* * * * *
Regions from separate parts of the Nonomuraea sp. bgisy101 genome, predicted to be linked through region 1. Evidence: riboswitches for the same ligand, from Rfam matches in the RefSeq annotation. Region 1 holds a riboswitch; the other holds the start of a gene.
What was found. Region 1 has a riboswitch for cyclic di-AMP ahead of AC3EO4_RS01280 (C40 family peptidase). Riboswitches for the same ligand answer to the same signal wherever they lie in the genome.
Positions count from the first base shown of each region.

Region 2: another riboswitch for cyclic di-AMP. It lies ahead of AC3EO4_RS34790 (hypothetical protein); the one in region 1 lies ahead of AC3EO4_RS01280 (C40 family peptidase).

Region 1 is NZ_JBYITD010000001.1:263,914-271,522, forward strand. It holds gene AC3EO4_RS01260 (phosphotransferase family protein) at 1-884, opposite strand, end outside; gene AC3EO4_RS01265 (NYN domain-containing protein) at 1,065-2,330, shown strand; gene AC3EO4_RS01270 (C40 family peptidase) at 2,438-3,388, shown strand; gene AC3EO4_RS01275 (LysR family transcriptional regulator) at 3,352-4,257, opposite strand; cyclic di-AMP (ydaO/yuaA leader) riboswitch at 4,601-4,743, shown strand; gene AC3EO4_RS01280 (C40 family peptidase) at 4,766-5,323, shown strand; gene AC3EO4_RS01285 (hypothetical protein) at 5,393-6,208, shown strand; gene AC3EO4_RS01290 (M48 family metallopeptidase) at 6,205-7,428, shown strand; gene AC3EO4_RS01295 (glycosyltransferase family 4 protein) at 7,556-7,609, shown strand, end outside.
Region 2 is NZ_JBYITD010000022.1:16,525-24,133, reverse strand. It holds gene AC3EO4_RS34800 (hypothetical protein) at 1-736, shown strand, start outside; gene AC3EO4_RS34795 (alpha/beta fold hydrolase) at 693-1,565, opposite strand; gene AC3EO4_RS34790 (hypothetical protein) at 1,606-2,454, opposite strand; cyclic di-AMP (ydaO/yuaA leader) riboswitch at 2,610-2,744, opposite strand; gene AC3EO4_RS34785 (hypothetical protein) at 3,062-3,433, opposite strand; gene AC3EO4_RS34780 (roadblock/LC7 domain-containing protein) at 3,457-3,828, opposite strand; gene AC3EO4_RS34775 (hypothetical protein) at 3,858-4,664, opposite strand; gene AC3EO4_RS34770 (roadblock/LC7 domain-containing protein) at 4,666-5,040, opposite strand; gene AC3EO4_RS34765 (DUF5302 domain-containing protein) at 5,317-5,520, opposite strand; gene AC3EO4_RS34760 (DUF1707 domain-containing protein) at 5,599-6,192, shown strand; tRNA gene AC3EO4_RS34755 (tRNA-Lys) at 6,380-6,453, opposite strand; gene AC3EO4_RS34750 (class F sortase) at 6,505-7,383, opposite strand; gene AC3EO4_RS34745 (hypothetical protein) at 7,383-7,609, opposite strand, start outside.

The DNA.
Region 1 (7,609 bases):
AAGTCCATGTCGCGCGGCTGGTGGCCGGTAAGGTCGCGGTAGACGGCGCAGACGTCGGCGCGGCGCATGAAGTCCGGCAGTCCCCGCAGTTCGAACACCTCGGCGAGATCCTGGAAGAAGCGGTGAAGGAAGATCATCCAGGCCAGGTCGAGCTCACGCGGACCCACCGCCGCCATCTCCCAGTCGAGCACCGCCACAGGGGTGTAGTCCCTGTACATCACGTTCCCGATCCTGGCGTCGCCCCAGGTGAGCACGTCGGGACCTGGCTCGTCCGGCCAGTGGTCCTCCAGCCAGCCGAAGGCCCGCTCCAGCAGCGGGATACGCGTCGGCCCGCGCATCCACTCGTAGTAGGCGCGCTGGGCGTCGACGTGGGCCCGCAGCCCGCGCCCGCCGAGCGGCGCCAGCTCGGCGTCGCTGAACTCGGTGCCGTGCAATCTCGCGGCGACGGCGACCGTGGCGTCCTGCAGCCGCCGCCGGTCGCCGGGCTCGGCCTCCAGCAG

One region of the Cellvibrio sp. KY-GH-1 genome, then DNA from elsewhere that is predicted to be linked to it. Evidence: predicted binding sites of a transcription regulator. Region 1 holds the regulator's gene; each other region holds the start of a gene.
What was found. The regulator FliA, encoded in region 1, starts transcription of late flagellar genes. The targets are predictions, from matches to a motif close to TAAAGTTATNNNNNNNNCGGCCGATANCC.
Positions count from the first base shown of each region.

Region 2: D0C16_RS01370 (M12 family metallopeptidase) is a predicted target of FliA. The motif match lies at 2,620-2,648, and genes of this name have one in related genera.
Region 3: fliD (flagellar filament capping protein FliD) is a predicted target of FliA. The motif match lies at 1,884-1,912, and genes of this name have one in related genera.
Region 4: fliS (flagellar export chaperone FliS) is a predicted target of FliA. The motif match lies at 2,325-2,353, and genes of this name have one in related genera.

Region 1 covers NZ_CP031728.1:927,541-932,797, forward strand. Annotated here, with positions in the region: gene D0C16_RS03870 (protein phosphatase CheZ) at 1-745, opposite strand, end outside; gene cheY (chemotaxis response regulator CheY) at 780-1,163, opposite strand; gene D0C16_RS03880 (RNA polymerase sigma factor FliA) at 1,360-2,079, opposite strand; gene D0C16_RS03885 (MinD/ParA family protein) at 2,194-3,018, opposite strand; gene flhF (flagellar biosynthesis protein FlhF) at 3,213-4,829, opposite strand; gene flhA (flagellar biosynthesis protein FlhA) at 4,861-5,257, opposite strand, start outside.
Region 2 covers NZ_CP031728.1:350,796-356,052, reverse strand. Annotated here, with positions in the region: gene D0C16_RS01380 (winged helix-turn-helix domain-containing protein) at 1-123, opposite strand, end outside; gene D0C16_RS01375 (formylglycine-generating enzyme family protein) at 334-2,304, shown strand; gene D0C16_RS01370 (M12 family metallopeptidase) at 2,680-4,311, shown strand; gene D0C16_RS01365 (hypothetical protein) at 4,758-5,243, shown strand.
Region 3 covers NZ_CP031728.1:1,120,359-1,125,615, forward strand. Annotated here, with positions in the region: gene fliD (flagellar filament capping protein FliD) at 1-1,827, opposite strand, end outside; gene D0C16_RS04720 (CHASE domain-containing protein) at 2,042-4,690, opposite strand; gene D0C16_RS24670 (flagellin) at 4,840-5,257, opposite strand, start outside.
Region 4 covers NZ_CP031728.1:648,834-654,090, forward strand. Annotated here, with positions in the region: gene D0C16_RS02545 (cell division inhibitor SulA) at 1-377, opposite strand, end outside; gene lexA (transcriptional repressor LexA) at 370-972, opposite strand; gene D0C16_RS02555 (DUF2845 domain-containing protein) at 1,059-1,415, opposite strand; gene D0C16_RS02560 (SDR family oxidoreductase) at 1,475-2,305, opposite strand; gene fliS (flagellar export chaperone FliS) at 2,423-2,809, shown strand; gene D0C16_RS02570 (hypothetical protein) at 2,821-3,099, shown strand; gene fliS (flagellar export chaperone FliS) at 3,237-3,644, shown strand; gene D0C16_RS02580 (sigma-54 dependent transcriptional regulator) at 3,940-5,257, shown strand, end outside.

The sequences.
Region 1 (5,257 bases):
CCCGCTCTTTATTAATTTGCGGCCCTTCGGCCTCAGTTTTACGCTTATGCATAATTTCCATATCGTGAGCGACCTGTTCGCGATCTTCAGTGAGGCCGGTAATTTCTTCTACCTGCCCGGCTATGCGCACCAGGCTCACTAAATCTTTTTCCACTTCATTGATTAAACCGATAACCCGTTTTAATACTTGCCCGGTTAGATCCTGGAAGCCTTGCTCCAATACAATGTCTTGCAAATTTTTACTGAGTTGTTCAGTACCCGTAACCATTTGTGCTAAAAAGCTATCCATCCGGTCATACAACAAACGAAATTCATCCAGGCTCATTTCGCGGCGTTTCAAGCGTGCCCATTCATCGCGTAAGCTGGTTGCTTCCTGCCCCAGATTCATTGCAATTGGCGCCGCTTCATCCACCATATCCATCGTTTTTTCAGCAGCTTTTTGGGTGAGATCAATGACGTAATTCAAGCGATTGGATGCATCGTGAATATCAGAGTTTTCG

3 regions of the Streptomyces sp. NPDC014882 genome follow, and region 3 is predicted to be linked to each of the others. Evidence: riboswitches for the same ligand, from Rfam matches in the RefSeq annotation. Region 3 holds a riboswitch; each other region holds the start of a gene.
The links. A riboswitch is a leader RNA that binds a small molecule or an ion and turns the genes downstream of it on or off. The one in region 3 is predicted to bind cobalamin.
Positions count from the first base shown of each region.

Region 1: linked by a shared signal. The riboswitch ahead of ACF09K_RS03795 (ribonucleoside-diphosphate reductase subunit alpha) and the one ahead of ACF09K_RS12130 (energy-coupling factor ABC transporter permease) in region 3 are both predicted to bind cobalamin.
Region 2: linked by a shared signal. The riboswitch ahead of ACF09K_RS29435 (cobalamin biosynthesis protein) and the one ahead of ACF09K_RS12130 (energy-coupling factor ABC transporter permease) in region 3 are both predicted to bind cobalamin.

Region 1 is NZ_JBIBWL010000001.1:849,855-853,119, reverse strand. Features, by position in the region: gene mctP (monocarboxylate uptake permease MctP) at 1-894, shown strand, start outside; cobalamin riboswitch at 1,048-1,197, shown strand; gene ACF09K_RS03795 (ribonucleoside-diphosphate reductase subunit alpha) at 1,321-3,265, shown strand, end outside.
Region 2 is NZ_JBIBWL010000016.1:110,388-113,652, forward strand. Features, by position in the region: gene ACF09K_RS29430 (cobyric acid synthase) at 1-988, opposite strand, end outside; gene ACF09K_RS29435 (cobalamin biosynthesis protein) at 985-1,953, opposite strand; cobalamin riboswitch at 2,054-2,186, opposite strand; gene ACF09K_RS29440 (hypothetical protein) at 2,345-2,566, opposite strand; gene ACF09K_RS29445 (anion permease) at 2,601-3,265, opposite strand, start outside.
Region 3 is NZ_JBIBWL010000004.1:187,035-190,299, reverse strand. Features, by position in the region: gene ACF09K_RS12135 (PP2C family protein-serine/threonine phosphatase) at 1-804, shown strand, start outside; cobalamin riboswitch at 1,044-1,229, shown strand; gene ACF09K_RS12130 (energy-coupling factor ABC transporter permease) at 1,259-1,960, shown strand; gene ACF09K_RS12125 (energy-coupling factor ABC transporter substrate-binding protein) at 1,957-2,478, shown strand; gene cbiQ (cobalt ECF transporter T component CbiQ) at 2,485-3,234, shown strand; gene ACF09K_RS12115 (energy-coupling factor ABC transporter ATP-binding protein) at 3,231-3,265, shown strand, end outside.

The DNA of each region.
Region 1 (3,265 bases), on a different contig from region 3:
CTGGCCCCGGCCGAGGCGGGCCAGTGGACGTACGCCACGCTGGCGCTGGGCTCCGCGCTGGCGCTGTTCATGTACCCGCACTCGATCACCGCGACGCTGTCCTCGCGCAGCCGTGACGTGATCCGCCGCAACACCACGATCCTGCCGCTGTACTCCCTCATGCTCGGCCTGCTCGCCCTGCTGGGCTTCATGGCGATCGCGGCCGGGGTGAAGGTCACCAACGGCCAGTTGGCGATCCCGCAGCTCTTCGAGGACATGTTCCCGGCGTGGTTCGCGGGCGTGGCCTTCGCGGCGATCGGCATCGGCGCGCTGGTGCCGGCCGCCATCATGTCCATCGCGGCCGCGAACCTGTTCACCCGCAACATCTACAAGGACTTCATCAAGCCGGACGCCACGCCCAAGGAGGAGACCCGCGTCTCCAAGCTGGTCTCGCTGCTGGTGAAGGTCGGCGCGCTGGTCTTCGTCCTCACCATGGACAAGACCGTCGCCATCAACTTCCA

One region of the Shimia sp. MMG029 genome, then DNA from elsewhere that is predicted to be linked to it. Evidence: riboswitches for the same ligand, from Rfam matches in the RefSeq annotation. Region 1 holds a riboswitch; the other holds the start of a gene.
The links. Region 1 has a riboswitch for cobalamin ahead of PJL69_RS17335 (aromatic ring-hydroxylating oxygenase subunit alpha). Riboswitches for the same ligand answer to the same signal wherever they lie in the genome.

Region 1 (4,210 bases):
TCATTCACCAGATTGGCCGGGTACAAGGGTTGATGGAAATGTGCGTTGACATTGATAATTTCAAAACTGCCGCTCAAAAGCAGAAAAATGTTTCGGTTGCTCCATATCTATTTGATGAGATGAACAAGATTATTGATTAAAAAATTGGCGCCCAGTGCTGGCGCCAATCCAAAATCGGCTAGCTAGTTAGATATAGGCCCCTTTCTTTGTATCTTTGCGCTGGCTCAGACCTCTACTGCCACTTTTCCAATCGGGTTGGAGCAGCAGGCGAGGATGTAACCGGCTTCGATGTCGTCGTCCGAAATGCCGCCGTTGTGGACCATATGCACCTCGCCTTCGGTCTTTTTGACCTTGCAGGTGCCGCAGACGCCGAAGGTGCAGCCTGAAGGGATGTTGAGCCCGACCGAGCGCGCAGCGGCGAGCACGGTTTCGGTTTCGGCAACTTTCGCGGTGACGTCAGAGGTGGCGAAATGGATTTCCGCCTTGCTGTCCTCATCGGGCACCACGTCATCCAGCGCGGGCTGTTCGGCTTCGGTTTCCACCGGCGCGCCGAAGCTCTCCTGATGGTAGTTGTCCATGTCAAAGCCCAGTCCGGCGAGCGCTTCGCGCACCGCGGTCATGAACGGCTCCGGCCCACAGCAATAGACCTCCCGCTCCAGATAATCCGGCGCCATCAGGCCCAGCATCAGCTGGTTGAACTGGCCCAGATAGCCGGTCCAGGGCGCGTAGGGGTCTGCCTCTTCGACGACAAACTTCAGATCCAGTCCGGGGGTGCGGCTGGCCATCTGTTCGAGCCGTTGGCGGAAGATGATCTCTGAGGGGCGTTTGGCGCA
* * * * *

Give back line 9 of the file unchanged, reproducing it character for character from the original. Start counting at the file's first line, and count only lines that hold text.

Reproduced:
AAGTCCATGTCGCGCGGCTGGTGGCCGGTAAGGTCGCGGTAGACGGCGCAGACGTCGGCGCGGCGCATGAAGTCCGGCAGTCCCCGCAGTTCGAACACCTCGGCGAGATCCTGGAAGAAGCGGTGAAGGAAGATCATCCAGGCCAGGTCGAGCTCACGCGGACCCACCGCCGCCATCTCCCAGTCGAGCACCGCCACAGGGGTGTAGTCCCTGTACATCACGTTCCCGATCCTGGCGTCGCCCCAGGTGAGCACGTCGGGACCTGGCTCGTCCGGCCAGTGGTCCTCCAGCCAGCCGAAGGCCCGCTCCAGCAGCGGGATACGCGTCGGCCCGCGCATCCACTCGTAGTAGGCGCGCTGGGCGTCGACGTGGGCCCGCAGCCCGCGCCCGCCGAGCGGCGCCAGCTCGGCGTCGCTGAACTCGGTGCCGTGCAATCTCGCGGCGACGGCGACCGTGGCGTCCTGCAGCCGCCGCCGGTCGCCGGGCTCGGCCTCCAGCAG